Developing leaders makes intuitive sense for many reasons. Societal demographic characteristics are shifting, meaning countless baby boomers will retire from executive positions in the coming years.
These individuals will need replacing, and organizations will require pools of trained high potentials with the leadership skills to fill these jobs. In addition, replacing derailed leaders is expensive. These costs can stem from paying severance, absorbing losses in productivity, and hiring an executive search firm to refill the position. To minimize turnover-related costs, it is critical to select entrants to senior positions who have participated in leadership training and development, and who possess the maturity and experience needed to succeed.
Rhyming off good reasons for why we should develop leaders is easy. The problem is that to justify the investment needed to create a high-quality leadership development program, decision-makers often require convincing evidence of sound return on investment, just as they would demand when making other capital expenditures. However, measuring the true impact of leadership development programs can be elusive and therefore hard to communicate to senior executives.
In this article, we discuss evidence suggesting these programs do in fact produce significant ROI for organizations, based on research by leading thinkers in the field. We also bolster this research-based evidence by drawing on our own experience working with a leading plastics industry company, Husky Injection Molding Systems Ltd.
A recent study published in the academic journal The Leadership Quarterly tackles the issue of measuring the financial ROI of leadership development programs. In an article titled “Estimating return on leadership development investment,” prominent management scholar Bruce Avolio and his colleagues applied rigorous calculations in order to estimate the effect of leadership development.
Avolio and his colleagues found that the ROI of leadership development programs is almost always positive, and sometimes substantial in magnitude. Let's look first at upper-level — or executive —trainees.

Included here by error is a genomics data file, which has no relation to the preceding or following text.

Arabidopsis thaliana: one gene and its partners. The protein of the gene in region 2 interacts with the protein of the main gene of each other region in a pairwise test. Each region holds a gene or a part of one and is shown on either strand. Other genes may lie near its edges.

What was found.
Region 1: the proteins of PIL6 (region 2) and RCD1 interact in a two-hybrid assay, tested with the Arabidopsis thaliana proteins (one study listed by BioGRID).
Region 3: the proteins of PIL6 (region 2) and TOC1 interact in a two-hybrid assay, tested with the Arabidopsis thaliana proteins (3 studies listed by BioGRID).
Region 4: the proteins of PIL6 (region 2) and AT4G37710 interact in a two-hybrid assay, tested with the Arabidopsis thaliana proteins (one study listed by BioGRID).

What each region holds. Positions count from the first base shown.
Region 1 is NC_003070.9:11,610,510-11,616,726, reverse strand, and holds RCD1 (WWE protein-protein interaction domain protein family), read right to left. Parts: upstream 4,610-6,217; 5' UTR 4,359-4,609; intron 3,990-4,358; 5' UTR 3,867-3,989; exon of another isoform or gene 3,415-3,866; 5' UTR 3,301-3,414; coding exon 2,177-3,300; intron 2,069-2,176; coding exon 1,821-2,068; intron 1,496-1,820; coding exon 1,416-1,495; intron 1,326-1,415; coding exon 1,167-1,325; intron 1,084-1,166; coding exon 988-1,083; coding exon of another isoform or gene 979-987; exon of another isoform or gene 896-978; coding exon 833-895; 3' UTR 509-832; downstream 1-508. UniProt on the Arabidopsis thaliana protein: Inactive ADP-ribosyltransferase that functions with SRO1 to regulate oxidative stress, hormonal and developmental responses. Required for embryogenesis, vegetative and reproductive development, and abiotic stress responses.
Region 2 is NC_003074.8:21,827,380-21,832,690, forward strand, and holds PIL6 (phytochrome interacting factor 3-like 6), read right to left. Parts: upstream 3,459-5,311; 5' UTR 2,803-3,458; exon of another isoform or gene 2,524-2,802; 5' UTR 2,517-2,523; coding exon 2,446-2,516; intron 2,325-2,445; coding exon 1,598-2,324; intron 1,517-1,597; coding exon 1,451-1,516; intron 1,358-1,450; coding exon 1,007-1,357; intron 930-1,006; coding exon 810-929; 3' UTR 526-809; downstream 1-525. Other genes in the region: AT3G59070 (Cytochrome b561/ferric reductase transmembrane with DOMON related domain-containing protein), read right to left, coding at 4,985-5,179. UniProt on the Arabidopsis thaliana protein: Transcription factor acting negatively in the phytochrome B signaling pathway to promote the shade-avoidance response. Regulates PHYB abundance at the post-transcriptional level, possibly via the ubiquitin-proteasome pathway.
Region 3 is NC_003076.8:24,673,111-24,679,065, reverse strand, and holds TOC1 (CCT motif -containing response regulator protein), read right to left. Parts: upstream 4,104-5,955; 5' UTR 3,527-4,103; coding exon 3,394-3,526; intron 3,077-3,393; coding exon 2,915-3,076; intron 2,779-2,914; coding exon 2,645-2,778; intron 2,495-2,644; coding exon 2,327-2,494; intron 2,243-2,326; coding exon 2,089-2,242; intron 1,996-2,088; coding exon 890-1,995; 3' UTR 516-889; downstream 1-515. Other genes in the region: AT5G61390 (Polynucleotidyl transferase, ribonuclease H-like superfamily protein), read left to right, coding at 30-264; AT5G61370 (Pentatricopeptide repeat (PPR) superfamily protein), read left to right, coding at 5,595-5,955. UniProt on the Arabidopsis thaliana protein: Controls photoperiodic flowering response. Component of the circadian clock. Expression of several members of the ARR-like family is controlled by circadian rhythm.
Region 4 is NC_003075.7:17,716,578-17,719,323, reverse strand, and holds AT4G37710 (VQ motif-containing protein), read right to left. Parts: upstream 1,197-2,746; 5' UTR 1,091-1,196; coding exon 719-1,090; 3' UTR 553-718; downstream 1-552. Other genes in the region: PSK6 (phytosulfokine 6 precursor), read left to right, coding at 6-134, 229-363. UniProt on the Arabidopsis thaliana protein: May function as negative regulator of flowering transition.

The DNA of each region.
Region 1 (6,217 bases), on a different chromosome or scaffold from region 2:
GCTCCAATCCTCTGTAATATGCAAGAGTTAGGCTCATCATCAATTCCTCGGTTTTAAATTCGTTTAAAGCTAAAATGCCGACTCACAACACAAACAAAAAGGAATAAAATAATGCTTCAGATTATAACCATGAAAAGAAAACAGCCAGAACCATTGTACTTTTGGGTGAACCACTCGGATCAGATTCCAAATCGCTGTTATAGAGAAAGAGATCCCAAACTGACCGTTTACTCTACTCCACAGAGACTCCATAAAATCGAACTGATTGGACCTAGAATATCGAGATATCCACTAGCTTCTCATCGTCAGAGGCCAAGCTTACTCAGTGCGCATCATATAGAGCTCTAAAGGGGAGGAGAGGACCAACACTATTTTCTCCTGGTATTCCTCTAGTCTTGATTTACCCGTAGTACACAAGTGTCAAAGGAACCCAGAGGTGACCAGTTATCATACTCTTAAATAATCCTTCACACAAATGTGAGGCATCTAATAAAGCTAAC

For a group of 30 executives, in a three-day leadership training session, the average total return using conservative estimates is $69,000-$81,000. If you assume that this training has any positive effect on those reporting to these executive-level leaders (and this is a logical assumption), add an additional $233,000 of benefit. This executive-level training program would yield a total ROI (including effects on both leaders and their reports) of 50-64 percent.
What about middle-level leaders? For a group of 100 middle managers, in a three-day training lesson, the average total return using conservative estimates is $165,000-$226,000. Like above, if we assume that this training has any positive effect on the direct reports of the middle-level trainees, add another $1.6 million of benefit. You read that right! Remember these are conservative estimates published in a peer-reviewed academic journal. This middle-level training program would yield a total ROI of 52-87 percent.
Some in the plastics industry already understand the value created by leadership development. Since 2005 our firm has delivered an executive leadership development program at Husky Injection Molding Systems. Despite the Great Recession and management's commitment to establishing a globally competitive cost base, Husky has maintained its investments in executive leadership development.
Why? President and CEO John Galt, believes that leadership talent is one of the most critical resources at Husky. He believes that selecting and developing the highest-quality leaders, and placing them in the most mission-critical positions is one of his most important tasks as CEO. He also believes that leadership development drives retention, because it signals to high potentials and high performers that they are valued by the organization. When high potentials feel appreciated and are given opportunities to grow, they are more likely to stay, which keeps Husky's high-performance culture intact.
While the effects of leadership development on a company can be difficult to measure, mounting research evidence, as well as anecdotal support based on our own work with Husky, suggests that it is one of the most value-producing investments an organization can make.
Jackson specializes in leadership assessment at Jackson Leadership Systems Inc., a consultant group in Sharon, Ontario.